distributed migration is implemented for local repositories via git-annex migrate --update.

That leaves updating special remotes after a migration as the main pain point in doing migrations.

One approach would be a command like git-annex migrate --update-remote=foo that uploads new keys and drops old keys. But that would double the data stored in the special remote and use a lot of bandwidth.

Alternatively, the old key could be left on a special remote, but update the location log for the special remote to say it has the new key, and have git-annex request the old key when it wants to get (or checkpresent) the new key from the special remote. This would need the mapping to be cheap enough to query that it won't signficantly slow down accessing a special remote.

Dropping the new key from the special remote would then need to drop the old key. But that could violate numcopies for the old key. Perhaps it could check numcopies for the old key and drop it, otherwise leave the old key on the special remote.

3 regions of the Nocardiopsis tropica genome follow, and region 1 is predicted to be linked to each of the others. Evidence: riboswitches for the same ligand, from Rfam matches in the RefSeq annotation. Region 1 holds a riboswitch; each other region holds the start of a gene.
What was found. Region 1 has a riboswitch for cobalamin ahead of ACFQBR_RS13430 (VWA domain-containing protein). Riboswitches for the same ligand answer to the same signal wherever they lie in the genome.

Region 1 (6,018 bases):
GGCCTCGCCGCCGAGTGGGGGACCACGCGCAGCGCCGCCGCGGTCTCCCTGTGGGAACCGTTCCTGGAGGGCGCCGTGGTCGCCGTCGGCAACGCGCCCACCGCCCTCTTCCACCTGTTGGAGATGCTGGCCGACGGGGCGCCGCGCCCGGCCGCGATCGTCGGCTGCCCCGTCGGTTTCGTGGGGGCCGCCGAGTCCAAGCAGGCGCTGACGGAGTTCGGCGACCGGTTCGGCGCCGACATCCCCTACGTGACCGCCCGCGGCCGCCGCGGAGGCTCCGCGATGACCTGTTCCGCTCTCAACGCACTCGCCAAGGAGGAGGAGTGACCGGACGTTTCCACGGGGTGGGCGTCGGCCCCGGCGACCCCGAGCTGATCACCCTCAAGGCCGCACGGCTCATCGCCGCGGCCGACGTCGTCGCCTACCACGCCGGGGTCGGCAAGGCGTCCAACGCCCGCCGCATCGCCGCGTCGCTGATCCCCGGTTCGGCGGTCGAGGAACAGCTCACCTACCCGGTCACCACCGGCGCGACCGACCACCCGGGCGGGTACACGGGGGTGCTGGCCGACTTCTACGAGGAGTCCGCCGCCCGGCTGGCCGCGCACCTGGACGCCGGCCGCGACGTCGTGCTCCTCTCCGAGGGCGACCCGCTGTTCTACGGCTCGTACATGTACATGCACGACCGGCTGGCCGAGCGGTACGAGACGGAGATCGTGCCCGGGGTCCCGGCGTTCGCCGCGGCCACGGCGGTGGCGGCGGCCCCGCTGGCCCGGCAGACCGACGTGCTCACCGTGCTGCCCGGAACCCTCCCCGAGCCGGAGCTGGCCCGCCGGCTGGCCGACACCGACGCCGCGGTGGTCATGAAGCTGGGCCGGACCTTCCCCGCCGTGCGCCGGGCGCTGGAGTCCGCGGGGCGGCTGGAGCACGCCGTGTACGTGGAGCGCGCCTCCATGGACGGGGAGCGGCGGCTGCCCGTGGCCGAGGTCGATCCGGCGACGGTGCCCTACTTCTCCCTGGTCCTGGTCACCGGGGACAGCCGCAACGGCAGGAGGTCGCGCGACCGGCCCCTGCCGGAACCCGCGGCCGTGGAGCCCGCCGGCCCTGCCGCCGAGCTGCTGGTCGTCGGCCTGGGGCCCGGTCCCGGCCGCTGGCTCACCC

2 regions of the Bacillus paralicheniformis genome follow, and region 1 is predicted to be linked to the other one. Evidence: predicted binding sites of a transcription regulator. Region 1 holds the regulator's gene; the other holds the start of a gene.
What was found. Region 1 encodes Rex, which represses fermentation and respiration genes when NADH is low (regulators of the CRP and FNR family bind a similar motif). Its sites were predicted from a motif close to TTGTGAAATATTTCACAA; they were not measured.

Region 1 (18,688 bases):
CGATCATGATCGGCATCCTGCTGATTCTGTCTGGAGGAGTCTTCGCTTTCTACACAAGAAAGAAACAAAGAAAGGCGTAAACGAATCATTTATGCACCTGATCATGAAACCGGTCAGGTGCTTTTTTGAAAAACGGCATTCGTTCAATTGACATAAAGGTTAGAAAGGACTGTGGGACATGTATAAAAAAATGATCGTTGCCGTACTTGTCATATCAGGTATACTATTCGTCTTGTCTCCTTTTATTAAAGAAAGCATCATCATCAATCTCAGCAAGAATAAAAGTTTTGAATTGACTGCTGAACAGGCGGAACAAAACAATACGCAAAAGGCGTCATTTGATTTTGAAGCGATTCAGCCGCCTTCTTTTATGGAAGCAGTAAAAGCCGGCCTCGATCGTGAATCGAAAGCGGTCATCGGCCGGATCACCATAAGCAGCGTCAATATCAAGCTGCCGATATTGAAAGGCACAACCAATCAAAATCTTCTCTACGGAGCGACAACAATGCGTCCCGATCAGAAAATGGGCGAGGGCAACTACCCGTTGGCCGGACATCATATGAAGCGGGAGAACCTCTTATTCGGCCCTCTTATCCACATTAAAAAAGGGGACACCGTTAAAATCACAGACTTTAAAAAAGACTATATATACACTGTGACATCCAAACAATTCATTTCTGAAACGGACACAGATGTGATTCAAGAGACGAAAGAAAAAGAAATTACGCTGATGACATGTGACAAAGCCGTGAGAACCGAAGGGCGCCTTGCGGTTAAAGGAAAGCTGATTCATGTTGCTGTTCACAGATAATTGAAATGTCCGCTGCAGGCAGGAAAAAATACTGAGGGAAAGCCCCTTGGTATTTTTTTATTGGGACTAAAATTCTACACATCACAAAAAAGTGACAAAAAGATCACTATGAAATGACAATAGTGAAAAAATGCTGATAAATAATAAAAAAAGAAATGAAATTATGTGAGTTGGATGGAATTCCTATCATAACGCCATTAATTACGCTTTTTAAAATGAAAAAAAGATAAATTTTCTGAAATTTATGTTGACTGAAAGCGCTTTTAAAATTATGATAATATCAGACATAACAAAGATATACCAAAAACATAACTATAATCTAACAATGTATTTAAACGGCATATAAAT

When downloading content from a special remote by getting the old pre-migration key it's important to verify that download hashes to the new key. See distributed migration's security section for relevant background.

Another problem to consider: checkpresent against the special remote has to trust that the content stored on it for the old key will hash to the new key. This could result in data loss when a bad migration is provided, and the special remote is trusted.

Eg, if key A is locally present, and B is present on the special remote, and then wrong migration is recorded from B to A, the special remote will be treated as containing a copy of A, allowing dropping the local copy of A, which was the only copy.